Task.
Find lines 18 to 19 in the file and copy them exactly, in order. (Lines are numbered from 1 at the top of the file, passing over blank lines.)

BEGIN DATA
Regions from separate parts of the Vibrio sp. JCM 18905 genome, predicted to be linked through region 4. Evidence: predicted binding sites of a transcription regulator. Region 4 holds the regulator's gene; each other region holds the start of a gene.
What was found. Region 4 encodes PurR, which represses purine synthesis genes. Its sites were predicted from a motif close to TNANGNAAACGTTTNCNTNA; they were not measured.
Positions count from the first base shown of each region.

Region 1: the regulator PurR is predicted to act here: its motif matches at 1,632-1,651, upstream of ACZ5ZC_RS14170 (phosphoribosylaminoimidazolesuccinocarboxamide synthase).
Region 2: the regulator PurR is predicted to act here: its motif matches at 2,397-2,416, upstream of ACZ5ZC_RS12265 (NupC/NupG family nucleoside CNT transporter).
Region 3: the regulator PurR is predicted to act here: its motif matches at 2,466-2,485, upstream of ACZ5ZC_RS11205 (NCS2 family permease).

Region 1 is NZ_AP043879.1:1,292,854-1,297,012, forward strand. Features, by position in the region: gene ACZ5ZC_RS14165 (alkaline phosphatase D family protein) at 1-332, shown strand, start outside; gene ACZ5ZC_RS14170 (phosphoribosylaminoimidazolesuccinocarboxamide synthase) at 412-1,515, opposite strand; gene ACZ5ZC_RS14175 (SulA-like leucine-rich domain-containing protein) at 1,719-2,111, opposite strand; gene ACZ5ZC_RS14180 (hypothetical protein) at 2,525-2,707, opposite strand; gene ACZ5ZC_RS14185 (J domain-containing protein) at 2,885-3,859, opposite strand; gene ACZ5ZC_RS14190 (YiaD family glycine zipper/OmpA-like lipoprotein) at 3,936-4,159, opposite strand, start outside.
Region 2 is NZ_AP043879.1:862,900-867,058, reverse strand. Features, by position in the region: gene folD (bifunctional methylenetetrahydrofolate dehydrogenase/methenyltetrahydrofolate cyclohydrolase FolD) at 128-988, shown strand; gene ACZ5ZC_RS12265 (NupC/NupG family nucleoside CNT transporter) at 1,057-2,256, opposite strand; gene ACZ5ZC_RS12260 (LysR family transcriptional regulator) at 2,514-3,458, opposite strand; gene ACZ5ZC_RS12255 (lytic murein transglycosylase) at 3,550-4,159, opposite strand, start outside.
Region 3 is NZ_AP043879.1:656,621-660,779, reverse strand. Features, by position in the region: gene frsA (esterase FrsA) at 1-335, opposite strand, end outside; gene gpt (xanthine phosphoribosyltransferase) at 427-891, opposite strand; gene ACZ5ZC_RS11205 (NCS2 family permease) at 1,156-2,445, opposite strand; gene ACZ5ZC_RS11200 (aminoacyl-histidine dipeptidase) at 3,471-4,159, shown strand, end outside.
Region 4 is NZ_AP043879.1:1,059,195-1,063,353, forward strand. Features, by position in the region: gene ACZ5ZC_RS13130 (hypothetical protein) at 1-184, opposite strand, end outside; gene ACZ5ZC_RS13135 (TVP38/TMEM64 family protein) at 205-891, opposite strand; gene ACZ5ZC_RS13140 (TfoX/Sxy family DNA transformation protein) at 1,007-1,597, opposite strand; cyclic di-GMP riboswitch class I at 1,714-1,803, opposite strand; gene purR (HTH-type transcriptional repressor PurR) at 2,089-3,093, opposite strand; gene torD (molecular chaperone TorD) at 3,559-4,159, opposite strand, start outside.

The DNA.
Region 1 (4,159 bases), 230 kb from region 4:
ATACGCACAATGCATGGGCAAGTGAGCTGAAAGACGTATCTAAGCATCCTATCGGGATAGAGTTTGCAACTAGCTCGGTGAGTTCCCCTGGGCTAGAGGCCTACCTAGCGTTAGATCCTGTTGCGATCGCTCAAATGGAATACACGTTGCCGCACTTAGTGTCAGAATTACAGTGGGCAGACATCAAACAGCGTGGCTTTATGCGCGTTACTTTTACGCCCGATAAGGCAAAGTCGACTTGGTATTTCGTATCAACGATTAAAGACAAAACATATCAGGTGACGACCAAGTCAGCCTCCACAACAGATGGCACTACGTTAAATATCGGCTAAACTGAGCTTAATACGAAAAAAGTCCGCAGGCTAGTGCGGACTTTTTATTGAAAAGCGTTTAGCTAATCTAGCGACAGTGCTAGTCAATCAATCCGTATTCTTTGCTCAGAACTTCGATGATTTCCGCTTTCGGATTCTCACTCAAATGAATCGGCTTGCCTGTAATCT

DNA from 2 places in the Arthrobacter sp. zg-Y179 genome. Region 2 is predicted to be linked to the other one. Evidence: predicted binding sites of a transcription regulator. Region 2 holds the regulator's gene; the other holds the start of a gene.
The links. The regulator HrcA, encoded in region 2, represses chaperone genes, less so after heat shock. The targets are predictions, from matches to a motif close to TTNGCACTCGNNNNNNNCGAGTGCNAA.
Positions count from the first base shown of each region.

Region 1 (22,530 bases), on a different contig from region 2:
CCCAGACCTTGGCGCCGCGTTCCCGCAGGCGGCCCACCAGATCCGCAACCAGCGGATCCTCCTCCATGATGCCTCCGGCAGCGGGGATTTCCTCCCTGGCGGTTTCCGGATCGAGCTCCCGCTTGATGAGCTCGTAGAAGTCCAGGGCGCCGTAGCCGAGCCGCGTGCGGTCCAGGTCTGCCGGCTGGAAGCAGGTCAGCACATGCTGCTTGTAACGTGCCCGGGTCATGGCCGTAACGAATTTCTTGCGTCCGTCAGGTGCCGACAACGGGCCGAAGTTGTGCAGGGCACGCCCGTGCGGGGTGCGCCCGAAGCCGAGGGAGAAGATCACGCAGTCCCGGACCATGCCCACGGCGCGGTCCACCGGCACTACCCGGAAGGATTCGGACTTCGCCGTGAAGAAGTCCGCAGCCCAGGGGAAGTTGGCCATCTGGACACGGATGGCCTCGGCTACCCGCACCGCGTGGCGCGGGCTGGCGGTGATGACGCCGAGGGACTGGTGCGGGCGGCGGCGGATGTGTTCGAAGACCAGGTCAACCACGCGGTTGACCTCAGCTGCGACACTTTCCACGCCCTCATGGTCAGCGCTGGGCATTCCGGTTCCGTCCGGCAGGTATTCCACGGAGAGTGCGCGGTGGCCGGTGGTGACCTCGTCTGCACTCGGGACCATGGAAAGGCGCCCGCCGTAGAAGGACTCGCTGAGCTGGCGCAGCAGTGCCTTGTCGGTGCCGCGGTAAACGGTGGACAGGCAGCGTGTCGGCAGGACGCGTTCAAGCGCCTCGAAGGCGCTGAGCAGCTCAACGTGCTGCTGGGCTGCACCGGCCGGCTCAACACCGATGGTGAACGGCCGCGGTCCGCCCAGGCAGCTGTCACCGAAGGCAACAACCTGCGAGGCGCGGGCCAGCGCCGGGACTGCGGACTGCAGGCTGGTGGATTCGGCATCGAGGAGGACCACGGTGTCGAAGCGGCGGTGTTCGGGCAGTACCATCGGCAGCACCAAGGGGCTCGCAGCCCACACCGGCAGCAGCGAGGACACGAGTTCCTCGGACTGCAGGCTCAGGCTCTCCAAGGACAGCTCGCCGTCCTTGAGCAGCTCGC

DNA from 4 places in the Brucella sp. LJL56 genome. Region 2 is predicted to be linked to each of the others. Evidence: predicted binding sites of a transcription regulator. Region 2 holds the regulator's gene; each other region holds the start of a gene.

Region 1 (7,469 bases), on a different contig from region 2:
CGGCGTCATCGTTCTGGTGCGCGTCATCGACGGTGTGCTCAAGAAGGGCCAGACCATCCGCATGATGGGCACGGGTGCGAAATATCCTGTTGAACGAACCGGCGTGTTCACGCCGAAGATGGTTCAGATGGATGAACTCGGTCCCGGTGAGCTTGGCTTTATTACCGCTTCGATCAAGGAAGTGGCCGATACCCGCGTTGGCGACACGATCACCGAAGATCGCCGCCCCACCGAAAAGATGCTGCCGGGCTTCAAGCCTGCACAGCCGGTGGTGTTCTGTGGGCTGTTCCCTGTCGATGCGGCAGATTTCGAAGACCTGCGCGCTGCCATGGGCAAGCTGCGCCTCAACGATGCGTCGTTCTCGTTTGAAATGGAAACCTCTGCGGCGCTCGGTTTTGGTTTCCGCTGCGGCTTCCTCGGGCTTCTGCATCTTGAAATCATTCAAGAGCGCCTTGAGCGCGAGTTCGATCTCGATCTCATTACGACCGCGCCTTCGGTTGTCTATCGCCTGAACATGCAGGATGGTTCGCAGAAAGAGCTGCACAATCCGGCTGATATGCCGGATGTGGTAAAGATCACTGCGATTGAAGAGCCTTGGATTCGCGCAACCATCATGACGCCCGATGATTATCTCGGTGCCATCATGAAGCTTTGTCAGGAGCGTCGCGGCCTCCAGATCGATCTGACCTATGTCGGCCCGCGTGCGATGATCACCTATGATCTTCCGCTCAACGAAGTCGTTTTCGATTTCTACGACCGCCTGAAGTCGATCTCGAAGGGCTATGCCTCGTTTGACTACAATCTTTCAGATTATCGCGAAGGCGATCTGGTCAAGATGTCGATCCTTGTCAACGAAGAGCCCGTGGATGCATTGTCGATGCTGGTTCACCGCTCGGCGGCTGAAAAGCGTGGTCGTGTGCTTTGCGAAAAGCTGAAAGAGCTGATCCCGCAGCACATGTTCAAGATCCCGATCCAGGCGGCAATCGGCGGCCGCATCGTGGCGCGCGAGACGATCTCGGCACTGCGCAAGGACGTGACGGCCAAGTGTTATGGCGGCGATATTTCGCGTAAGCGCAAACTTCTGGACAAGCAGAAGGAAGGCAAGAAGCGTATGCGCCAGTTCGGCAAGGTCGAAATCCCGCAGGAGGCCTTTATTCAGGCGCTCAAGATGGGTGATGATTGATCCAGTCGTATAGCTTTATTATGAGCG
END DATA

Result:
CCCAGACCTTGGCGCCGCGTTCCCGCAGGCGGCCCACCAGATCCGCAACCAGCGGATCCTCCTCCATGATGCCTCCGGCAGCGGGGATTTCCTCCCTGGCGGTTTCCGGATCGAGCTCCCGCTTGATGAGCTCGTAGAAGTCCAGGGCGCCGTAGCCGAGCCGCGTGCGGTCCAGGTCTGCCGGCTGGAAGCAGGTCAGCACATGCTGCTTGTAACGTGCCCGGGTCATGGCCGTAACGAATTTCTTGCGTCCGTCAGGTGCCGACAACGGGCCGAAGTTGTGCAGGGCACGCCCGTGCGGGGTGCGCCCGAAGCCGAGGGAGAAGATCACGCAGTCCCGGACCATGCCCACGGCGCGGTCCACCGGCACTACCCGGAAGGATTCGGACTTCGCCGTGAAGAAGTCCGCAGCCCAGGGGAAGTTGGCCATCTGGACACGGATGGCCTCGGCTACCCGCACCGCGTGGCGCGGGCTGGCGGTGATGACGCCGAGGGACTGGTGCGGGCGGCGGCGGATGTGTTCGAAGACCAGGTCAACCACGCGGTTGACCTCAGCTGCGACACTTTCCACGCCCTCATGGTCAGCGCTGGGCATTCCGGTTCCGTCCGGCAGGTATTCCACGGAGAGTGCGCGGTGGCCGGTGGTGACCTCGTCTGCACTCGGGACCATGGAAAGGCGCCCGCCGTAGAAGGACTCGCTGAGCTGGCGCAGCAGTGCCTTGTCGGTGCCGCGGTAAACGGTGGACAGGCAGCGTGTCGGCAGGACGCGTTCAAGCGCCTCGAAGGCGCTGAGCAGCTCAACGTGCTGCTGGGCTGCACCGGCCGGCTCAACACCGATGGTGAACGGCCGCGGTCCGCCCAGGCAGCTGTCACCGAAGGCAACAACCTGCGAGGCGCGGGCCAGCGCCGGGACTGCGGACTGCAGGCTGGTGGATTCGGCATCGAGGAGGACCACGGTGTCGAAGCGGCGGTGTTCGGGCAGTACCATCGGCAGCACCAAGGGGCTCGCAGCCCACACCGGCAGCAGCGAGGACACGAGTTCCTCGGACTGCAGGCTCAGGCTCTCCAAGGACAGCTCGCCGTCCTTGAGCAGCTCGC

DNA from 4 places in the Brucella sp. LJL56 genome. Region 2 is predicted to be linked to each of the others. Evidence: predicted binding sites of a transcription regulator. Region 2 holds the regulator's gene; each other region holds the start of a gene.